The hygienists were doctors and health professionals who were educated in medical terms. They were generally critical of sports, worried that the emphasis on competition put participants at risk of injury. They also disapproved of the West’s obsession with running faster, throwing farther and jumping higher than ever before. A.A. Zikmund of Moscow’s Physical Culture Institute said, “It’s completely unnecessary and not important” that anyone sets a Russian or world record. Instead, the hygienists recommended non-competitive pursuits like swimming and gymnastics as a way for people to relax and stay healthy.
The Soviet government had a long history of influencing Soviet policy regarding issues of physical culture through the influence of hygienists. They advised that certain sports be banned. In 1925, the First Trade Union Games had no events. But the hygienists weren’t unanimous in condemning sport. V.V. Gorinevsky was a champion of tennis, which he considered to be a great form of exercise. Nikolai Semashko was a doctor and People’s Commissar for Health. He argued that sport was the “open gate to physical culture”, which “develops the kind of will-power and strength that should distinguish Soviet citizens.”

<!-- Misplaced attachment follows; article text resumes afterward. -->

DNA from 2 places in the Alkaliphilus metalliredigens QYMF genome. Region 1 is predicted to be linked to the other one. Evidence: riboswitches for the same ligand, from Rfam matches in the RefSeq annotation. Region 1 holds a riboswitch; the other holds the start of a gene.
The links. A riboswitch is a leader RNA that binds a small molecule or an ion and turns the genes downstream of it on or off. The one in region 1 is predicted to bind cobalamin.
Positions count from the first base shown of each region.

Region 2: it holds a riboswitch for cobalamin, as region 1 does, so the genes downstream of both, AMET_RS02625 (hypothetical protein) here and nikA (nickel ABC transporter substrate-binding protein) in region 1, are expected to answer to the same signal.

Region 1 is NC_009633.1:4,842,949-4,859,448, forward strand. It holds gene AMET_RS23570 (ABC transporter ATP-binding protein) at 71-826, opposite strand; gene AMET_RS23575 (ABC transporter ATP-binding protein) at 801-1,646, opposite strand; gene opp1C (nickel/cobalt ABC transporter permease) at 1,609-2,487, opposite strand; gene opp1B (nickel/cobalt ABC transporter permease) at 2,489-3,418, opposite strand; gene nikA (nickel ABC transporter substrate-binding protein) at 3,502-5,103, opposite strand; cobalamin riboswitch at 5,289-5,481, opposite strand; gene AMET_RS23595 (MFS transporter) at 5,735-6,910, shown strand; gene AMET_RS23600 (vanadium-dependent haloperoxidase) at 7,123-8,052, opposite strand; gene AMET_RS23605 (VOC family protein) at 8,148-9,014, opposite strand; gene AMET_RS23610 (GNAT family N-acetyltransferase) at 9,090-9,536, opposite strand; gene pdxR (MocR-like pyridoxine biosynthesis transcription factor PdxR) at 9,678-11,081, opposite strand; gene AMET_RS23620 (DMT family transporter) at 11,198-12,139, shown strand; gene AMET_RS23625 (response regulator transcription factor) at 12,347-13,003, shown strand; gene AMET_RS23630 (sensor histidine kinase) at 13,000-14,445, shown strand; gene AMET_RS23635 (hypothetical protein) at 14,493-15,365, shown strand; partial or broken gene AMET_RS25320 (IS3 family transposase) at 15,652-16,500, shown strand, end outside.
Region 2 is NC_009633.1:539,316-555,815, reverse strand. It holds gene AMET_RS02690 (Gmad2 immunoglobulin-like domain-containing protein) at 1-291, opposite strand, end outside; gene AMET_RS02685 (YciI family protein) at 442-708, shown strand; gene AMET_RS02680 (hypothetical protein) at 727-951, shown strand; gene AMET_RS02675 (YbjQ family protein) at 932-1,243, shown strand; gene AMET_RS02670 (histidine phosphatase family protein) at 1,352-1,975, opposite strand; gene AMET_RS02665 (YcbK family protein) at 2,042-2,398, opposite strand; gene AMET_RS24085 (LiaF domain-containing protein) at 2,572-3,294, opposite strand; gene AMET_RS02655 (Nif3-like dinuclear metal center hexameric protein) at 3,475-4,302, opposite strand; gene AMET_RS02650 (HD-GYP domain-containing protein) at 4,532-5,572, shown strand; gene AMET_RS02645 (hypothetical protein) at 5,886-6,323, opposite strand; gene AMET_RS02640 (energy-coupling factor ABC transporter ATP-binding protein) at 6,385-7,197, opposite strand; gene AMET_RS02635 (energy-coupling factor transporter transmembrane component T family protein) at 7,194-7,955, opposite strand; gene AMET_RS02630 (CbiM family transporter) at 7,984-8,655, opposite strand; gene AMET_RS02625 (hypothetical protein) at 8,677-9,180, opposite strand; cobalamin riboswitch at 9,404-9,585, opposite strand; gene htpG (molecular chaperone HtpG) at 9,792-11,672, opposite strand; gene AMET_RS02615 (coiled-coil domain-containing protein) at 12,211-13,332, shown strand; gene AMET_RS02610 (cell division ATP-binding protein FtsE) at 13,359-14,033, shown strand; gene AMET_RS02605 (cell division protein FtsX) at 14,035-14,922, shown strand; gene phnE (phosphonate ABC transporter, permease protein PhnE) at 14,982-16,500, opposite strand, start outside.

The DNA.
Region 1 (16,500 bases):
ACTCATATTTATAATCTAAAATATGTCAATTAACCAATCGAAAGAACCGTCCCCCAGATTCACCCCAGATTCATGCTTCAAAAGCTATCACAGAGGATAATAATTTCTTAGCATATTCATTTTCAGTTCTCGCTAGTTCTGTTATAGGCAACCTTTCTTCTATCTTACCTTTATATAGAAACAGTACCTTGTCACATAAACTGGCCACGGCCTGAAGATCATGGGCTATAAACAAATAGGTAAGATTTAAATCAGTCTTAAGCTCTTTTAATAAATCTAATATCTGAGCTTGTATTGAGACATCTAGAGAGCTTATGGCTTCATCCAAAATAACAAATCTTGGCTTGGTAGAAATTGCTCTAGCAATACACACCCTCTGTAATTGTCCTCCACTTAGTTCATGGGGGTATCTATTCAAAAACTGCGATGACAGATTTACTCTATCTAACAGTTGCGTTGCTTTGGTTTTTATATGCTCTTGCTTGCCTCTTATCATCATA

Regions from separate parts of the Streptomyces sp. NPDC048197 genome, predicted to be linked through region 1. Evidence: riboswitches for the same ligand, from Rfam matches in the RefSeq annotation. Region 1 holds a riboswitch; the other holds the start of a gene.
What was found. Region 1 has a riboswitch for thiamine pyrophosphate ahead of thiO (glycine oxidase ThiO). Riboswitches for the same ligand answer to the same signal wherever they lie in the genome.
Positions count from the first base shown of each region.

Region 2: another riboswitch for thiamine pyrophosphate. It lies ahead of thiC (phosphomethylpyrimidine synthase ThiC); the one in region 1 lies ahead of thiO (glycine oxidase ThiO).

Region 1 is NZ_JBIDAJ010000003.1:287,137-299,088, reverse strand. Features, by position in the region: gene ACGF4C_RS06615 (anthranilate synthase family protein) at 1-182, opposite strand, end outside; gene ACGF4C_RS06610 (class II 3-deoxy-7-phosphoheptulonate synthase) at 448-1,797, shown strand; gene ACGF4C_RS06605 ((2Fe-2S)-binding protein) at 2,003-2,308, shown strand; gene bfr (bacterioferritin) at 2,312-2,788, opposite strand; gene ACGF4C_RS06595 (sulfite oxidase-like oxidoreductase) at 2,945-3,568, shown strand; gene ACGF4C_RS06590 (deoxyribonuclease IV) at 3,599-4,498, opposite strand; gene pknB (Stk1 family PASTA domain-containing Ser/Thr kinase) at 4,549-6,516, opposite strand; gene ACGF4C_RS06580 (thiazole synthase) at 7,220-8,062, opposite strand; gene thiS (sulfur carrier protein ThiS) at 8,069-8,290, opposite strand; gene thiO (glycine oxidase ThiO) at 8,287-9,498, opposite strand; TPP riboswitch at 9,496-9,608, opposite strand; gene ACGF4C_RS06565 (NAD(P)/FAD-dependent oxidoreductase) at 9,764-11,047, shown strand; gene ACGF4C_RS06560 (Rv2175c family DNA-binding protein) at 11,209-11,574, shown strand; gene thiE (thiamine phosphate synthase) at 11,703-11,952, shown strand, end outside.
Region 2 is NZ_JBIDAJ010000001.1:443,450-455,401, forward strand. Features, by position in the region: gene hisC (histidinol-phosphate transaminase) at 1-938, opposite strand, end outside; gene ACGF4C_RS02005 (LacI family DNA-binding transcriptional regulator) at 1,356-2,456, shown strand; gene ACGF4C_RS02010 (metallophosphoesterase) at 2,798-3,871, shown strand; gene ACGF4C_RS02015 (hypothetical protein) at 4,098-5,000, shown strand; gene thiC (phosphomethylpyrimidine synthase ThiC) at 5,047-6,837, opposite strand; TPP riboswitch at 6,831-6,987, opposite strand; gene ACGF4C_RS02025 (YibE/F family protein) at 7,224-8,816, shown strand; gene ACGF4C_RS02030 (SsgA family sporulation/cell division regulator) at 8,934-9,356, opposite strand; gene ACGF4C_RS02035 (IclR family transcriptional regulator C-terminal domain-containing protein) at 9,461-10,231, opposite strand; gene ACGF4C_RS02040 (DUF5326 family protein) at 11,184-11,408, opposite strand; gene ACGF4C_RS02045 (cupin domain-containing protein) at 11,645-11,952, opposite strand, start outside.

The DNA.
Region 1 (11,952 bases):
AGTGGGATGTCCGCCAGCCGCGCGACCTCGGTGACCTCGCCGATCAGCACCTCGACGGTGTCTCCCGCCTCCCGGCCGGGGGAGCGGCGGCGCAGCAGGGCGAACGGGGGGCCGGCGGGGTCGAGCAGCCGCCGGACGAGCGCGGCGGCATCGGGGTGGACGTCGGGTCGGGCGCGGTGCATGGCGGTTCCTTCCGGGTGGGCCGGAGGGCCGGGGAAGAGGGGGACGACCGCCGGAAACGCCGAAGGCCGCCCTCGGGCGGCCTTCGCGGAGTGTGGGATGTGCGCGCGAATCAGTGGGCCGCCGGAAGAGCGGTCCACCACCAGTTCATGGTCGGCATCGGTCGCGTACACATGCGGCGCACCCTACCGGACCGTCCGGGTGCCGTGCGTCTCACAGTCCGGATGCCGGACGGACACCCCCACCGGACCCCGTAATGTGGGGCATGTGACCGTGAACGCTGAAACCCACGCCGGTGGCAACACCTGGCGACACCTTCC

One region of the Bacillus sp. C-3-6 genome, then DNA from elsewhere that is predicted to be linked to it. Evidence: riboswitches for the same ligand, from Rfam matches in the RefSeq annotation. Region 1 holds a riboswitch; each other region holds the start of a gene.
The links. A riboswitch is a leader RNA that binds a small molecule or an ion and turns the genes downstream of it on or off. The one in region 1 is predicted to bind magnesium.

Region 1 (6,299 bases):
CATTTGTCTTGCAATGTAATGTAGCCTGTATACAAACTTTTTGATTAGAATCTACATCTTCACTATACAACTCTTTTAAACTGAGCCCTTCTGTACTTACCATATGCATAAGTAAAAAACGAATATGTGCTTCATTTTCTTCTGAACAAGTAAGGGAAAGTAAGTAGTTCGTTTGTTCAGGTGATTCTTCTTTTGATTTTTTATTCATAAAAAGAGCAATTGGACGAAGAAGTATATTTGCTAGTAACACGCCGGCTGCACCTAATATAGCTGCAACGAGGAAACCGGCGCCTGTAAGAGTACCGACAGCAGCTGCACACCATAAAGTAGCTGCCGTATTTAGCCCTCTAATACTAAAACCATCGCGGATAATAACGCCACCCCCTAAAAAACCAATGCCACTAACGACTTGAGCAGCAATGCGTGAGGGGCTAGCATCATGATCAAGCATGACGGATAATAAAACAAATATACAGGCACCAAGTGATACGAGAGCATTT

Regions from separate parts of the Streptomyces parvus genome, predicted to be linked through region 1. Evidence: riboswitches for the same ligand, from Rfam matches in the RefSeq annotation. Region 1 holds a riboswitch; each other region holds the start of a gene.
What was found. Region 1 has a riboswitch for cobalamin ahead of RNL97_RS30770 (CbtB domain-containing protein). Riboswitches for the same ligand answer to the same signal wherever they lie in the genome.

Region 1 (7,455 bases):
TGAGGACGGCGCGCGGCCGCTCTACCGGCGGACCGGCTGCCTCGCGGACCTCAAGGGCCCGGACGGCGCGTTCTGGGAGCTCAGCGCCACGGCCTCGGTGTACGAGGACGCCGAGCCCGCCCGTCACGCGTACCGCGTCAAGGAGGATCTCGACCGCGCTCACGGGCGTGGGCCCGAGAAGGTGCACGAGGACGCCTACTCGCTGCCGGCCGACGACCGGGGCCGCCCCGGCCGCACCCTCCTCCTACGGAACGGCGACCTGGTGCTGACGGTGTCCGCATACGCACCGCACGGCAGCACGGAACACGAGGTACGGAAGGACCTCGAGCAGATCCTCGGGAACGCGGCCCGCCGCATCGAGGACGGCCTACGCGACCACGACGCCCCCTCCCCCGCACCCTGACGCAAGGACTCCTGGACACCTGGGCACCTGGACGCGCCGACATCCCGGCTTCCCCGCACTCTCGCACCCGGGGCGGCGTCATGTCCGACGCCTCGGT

Contrary to the hygienists, the Proletkult movement was unambiguous in its rejection for ‘bourgeois’ sports. They detested anything that was akin to the old society in literature, art and music. They saw capitalism as woven into sport’s fabric. Its competitiveness made workers fight each other and divided people by tribal and national identities. The physicality of the games placed unnatural strains upon the bodies of the athletes.